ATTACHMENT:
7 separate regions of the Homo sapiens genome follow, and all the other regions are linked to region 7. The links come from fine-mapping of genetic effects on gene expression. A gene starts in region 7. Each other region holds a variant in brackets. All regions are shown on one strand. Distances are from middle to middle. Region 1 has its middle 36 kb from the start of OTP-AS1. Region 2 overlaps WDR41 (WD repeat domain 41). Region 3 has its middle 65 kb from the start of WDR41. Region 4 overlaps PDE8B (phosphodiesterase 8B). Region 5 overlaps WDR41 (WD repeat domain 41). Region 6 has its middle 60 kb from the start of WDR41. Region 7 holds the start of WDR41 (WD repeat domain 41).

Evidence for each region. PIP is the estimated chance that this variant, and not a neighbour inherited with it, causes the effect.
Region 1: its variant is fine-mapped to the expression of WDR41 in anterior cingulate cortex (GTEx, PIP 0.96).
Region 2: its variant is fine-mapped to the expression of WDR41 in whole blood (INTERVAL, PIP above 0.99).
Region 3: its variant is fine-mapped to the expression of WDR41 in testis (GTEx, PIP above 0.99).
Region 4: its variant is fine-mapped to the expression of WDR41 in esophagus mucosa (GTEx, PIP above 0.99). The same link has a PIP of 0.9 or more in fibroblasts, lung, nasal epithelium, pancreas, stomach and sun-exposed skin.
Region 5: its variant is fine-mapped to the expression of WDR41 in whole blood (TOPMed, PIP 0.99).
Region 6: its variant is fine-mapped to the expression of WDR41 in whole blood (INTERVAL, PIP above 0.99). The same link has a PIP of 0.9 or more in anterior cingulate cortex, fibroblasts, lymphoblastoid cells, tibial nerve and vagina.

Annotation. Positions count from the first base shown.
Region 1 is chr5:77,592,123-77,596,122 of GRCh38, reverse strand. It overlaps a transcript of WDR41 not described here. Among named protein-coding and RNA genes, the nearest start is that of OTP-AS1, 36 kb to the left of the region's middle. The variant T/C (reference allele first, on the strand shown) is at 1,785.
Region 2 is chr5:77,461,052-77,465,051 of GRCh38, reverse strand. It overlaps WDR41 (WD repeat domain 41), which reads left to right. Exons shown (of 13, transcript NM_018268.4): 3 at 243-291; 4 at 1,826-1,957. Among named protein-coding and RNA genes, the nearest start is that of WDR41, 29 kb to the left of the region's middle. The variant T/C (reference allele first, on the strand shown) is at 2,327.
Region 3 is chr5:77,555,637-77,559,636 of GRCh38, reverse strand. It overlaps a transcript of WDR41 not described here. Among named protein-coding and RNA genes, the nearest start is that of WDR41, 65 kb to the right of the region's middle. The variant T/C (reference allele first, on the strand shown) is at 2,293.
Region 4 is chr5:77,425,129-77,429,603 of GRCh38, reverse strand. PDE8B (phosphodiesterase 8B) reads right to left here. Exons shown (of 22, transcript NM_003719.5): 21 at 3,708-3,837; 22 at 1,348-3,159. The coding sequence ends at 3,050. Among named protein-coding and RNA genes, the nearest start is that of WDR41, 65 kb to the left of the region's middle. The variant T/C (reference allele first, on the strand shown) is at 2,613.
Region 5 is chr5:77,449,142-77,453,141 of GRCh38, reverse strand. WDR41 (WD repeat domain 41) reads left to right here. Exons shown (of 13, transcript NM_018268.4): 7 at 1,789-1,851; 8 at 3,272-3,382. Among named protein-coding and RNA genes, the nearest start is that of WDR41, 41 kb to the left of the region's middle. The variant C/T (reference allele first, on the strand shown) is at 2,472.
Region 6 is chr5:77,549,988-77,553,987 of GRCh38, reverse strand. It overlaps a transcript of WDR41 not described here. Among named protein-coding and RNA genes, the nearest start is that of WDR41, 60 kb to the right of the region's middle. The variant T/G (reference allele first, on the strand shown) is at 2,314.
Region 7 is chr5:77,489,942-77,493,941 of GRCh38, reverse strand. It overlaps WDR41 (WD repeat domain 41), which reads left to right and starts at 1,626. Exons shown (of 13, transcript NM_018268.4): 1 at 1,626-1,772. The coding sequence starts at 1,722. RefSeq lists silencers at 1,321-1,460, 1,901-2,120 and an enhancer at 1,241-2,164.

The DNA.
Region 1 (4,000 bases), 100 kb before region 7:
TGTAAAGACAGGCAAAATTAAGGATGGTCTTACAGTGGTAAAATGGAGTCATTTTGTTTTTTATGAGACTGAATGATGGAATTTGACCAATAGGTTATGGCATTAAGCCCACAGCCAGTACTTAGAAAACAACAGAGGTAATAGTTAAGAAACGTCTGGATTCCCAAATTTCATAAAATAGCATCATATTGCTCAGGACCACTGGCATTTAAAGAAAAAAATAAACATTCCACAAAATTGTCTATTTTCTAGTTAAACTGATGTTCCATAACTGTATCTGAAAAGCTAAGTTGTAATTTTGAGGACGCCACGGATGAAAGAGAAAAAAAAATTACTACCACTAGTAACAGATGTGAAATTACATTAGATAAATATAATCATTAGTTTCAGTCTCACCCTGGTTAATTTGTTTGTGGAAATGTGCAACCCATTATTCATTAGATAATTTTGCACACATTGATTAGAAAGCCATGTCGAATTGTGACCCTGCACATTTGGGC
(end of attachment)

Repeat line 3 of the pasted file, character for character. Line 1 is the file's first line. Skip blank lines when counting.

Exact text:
Region 1: its variant is fine-mapped to the expression of WDR41 in anterior cingulate cortex (GTEx, PIP 0.96).